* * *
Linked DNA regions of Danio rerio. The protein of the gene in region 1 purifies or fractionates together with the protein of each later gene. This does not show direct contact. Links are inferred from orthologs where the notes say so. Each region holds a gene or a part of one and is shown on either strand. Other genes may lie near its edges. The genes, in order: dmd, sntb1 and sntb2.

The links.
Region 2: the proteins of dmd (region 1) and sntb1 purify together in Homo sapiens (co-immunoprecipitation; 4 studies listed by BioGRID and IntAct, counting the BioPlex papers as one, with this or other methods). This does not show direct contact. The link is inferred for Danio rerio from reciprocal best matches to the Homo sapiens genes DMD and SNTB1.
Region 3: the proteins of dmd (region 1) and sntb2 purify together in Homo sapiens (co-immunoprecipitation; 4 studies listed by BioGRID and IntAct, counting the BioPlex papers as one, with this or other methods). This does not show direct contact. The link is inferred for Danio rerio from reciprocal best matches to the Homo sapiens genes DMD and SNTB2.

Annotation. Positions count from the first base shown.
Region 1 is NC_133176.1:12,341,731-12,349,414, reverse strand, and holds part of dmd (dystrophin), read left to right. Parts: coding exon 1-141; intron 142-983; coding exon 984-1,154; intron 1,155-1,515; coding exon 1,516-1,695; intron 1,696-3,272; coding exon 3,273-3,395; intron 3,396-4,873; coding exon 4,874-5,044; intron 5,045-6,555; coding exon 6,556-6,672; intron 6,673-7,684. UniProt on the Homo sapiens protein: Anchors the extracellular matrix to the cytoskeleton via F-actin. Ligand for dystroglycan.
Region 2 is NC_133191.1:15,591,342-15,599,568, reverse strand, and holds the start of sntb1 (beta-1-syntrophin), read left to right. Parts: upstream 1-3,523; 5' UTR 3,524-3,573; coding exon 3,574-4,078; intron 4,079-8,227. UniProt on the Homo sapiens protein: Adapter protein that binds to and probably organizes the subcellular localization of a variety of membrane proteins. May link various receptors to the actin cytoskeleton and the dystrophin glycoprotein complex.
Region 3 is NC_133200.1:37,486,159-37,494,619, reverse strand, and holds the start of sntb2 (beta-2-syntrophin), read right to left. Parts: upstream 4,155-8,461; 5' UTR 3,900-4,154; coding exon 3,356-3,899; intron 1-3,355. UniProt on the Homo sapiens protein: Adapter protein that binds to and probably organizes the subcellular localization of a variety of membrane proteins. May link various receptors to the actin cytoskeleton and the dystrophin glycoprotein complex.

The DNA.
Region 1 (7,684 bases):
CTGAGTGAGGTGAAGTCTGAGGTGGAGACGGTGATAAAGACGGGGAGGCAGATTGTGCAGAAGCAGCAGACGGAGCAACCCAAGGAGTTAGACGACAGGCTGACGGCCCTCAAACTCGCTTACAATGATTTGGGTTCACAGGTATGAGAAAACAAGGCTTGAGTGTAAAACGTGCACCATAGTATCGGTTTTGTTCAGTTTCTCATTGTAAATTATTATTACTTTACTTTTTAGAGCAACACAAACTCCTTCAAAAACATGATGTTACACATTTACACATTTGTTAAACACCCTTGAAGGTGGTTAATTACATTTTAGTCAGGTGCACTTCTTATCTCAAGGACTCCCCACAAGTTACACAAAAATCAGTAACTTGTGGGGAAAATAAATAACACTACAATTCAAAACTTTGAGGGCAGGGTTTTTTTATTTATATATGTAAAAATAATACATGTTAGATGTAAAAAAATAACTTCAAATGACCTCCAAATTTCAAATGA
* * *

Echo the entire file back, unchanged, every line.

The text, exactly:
Linked DNA regions of Danio rerio. The protein of the gene in region 1 purifies or fractionates together with the protein of each later gene. This does not show direct contact. Links are inferred from orthologs where the notes say so. Each region holds a gene or a part of one and is shown on either strand. Other genes may lie near its edges. The genes, in order: dmd, sntb1 and sntb2.

The links.
Region 2: the proteins of dmd (region 1) and sntb1 purify together in Homo sapiens (co-immunoprecipitation; 4 studies listed by BioGRID and IntAct, counting the BioPlex papers as one, with this or other methods). This does not show direct contact. The link is inferred for Danio rerio from reciprocal best matches to the Homo sapiens genes DMD and SNTB1.
Region 3: the proteins of dmd (region 1) and sntb2 purify together in Homo sapiens (co-immunoprecipitation; 4 studies listed by BioGRID and IntAct, counting the BioPlex papers as one, with this or other methods). This does not show direct contact. The link is inferred for Danio rerio from reciprocal best matches to the Homo sapiens genes DMD and SNTB2.

Annotation. Positions count from the first base shown.
Region 1 is NC_133176.1:12,341,731-12,349,414, reverse strand, and holds part of dmd (dystrophin), read left to right. Parts: coding exon 1-141; intron 142-983; coding exon 984-1,154; intron 1,155-1,515; coding exon 1,516-1,695; intron 1,696-3,272; coding exon 3,273-3,395; intron 3,396-4,873; coding exon 4,874-5,044; intron 5,045-6,555; coding exon 6,556-6,672; intron 6,673-7,684. UniProt on the Homo sapiens protein: Anchors the extracellular matrix to the cytoskeleton via F-actin. Ligand for dystroglycan.
Region 2 is NC_133191.1:15,591,342-15,599,568, reverse strand, and holds the start of sntb1 (beta-1-syntrophin), read left to right. Parts: upstream 1-3,523; 5' UTR 3,524-3,573; coding exon 3,574-4,078; intron 4,079-8,227. UniProt on the Homo sapiens protein: Adapter protein that binds to and probably organizes the subcellular localization of a variety of membrane proteins. May link various receptors to the actin cytoskeleton and the dystrophin glycoprotein complex.
Region 3 is NC_133200.1:37,486,159-37,494,619, reverse strand, and holds the start of sntb2 (beta-2-syntrophin), read right to left. Parts: upstream 4,155-8,461; 5' UTR 3,900-4,154; coding exon 3,356-3,899; intron 1-3,355. UniProt on the Homo sapiens protein: Adapter protein that binds to and probably organizes the subcellular localization of a variety of membrane proteins. May link various receptors to the actin cytoskeleton and the dystrophin glycoprotein complex.

The DNA.
Region 1 (7,684 bases):
CTGAGTGAGGTGAAGTCTGAGGTGGAGACGGTGATAAAGACGGGGAGGCAGATTGTGCAGAAGCAGCAGACGGAGCAACCCAAGGAGTTAGACGACAGGCTGACGGCCCTCAAACTCGCTTACAATGATTTGGGTTCACAGGTATGAGAAAACAAGGCTTGAGTGTAAAACGTGCACCATAGTATCGGTTTTGTTCAGTTTCTCATTGTAAATTATTATTACTTTACTTTTTAGAGCAACACAAACTCCTTCAAAAACATGATGTTACACATTTACACATTTGTTAAACACCCTTGAAGGTGGTTAATTACATTTTAGTCAGGTGCACTTCTTATCTCAAGGACTCCCCACAAGTTACACAAAAATCAGTAACTTGTGGGGAAAATAAATAACACTACAATTCAAAACTTTGAGGGCAGGGTTTTTTTATTTATATATGTAAAAATAATACATGTTAGATGTAAAAAAATAACTTCAAATGACCTCCAAATTTCAAATGA